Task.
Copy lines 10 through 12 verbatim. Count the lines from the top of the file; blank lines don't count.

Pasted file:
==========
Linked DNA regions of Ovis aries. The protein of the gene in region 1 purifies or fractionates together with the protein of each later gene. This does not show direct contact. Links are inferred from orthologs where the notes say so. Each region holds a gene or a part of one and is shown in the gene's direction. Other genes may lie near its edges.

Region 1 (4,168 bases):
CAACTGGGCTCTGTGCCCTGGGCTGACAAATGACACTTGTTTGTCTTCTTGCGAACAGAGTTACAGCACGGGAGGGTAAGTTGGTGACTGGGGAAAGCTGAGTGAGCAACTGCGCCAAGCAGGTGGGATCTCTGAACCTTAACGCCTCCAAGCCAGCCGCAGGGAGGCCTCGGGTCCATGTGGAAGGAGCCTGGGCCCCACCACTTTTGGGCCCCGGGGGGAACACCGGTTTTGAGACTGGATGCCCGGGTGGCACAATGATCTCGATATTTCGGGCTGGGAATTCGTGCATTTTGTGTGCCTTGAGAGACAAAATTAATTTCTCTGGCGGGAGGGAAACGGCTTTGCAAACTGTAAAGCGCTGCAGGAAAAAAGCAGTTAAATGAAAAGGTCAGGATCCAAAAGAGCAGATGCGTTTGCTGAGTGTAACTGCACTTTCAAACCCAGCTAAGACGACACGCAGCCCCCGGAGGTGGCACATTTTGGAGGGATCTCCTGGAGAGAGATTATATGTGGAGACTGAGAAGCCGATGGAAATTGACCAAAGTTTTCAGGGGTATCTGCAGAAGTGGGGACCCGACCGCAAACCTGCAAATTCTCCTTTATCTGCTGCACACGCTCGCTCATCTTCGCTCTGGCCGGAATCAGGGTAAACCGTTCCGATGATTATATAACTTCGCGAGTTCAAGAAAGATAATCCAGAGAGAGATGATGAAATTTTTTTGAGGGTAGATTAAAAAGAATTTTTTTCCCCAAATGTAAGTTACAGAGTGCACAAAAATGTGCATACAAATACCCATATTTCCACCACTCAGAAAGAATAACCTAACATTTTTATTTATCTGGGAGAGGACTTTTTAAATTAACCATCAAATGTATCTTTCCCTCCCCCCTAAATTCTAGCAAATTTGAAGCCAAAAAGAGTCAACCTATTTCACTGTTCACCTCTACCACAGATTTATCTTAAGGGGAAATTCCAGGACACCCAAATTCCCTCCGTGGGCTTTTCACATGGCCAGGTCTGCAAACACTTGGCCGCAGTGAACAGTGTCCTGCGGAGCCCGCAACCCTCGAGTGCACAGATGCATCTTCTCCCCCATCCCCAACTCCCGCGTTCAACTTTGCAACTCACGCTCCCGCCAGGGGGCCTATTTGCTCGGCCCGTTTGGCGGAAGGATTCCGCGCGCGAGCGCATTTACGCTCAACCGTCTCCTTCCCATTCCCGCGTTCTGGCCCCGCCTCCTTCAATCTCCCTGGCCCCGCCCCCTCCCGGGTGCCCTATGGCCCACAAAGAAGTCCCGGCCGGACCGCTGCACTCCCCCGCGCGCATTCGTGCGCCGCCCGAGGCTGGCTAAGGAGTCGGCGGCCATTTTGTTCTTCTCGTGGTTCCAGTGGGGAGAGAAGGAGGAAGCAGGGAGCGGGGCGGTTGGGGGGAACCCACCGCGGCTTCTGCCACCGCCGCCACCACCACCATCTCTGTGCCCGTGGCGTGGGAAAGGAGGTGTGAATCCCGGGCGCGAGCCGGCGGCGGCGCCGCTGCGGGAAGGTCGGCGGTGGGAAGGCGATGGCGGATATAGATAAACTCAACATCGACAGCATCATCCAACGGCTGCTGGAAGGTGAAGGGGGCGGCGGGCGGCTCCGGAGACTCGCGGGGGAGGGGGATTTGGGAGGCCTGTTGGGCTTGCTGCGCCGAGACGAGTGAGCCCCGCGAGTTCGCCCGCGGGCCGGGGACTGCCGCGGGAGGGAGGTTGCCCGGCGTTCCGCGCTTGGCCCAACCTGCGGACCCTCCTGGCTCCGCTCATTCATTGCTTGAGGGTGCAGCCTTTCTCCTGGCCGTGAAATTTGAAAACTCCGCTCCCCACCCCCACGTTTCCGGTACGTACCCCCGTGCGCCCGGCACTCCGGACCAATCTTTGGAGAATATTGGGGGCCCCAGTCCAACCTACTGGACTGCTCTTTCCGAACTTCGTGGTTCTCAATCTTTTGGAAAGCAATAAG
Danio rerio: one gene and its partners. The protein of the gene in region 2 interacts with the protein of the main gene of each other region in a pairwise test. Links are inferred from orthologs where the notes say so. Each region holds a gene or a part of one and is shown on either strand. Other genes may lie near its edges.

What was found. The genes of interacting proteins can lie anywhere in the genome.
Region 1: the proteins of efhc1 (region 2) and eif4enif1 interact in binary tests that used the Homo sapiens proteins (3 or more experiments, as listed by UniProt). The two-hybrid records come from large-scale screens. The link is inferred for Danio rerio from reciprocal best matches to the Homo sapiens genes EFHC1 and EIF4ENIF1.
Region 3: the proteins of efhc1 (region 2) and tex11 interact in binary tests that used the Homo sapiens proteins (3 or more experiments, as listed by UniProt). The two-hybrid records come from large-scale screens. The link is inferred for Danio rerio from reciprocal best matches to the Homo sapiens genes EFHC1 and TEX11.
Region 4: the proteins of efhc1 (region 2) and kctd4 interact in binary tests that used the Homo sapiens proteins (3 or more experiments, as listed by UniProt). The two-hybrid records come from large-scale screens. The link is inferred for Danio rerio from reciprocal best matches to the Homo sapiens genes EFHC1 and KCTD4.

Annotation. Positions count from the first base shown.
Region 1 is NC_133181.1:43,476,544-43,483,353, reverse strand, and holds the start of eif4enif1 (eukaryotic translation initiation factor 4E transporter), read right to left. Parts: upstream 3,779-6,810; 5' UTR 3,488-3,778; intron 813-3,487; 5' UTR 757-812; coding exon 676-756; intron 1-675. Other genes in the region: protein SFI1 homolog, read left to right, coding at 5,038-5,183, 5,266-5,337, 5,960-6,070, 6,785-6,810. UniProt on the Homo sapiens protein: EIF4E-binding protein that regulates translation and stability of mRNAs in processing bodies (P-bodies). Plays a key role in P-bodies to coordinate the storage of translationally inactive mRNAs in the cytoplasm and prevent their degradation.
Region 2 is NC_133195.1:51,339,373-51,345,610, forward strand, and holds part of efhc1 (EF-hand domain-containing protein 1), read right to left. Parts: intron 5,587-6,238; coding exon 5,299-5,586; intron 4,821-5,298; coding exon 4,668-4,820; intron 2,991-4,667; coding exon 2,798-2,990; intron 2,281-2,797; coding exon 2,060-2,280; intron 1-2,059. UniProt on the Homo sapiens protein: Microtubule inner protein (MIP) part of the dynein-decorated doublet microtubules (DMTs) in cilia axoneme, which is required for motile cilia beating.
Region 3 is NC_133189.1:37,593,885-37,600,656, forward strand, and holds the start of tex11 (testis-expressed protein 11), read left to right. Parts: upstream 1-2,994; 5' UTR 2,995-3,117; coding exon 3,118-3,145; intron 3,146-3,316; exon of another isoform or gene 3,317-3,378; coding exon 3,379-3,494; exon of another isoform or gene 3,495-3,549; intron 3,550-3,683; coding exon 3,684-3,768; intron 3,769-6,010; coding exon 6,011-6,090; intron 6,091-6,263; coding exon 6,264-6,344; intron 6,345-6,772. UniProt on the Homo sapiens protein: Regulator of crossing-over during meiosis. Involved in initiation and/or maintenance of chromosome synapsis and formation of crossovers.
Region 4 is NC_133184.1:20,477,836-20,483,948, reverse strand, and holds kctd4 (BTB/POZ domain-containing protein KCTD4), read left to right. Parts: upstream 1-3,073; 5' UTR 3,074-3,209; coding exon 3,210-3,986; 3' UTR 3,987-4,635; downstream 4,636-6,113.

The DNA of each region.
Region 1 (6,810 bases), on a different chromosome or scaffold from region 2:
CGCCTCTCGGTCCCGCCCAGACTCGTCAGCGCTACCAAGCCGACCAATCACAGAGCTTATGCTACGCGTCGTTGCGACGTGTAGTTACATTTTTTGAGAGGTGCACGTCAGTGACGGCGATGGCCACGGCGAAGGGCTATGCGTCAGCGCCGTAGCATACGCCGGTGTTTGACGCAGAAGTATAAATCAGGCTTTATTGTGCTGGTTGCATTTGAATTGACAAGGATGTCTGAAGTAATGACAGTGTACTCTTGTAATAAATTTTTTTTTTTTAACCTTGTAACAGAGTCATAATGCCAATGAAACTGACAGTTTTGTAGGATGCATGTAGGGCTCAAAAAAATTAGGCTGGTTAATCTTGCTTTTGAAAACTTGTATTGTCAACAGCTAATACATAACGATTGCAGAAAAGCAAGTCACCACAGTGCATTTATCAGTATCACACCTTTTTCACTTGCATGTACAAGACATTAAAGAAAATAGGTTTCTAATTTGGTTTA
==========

Region 1 is NC_133181.1:43,476,544-43,483,353, reverse strand, and holds the start of eif4enif1 (eukaryotic translation initiation factor 4E transporter), read right to left. Parts: upstream 3,779-6,810; 5' UTR 3,488-3,778; intron 813-3,487; 5' UTR 757-812; coding exon 676-756; intron 1-675. Other genes in the region: protein SFI1 homolog, read left to right, coding at 5,038-5,183, 5,266-5,337, 5,960-6,070, 6,785-6,810. UniProt on the Homo sapiens protein: EIF4E-binding protein that regulates translation and stability of mRNAs in processing bodies (P-bodies). Plays a key role in P-bodies to coordinate the storage of translationally inactive mRNAs in the cytoplasm and prevent their degradation.
Region 2 is NC_133195.1:51,339,373-51,345,610, forward strand, and holds part of efhc1 (EF-hand domain-containing protein 1), read right to left. Parts: intron 5,587-6,238; coding exon 5,299-5,586; intron 4,821-5,298; coding exon 4,668-4,820; intron 2,991-4,667; coding exon 2,798-2,990; intron 2,281-2,797; coding exon 2,060-2,280; intron 1-2,059. UniProt on the Homo sapiens protein: Microtubule inner protein (MIP) part of the dynein-decorated doublet microtubules (DMTs) in cilia axoneme, which is required for motile cilia beating.
Region 3 is NC_133189.1:37,593,885-37,600,656, forward strand, and holds the start of tex11 (testis-expressed protein 11), read left to right. Parts: upstream 1-2,994; 5' UTR 2,995-3,117; coding exon 3,118-3,145; intron 3,146-3,316; exon of another isoform or gene 3,317-3,378; coding exon 3,379-3,494; exon of another isoform or gene 3,495-3,549; intron 3,550-3,683; coding exon 3,684-3,768; intron 3,769-6,010; coding exon 6,011-6,090; intron 6,091-6,263; coding exon 6,264-6,344; intron 6,345-6,772. UniProt on the Homo sapiens protein: Regulator of crossing-over during meiosis. Involved in initiation and/or maintenance of chromosome synapsis and formation of crossovers.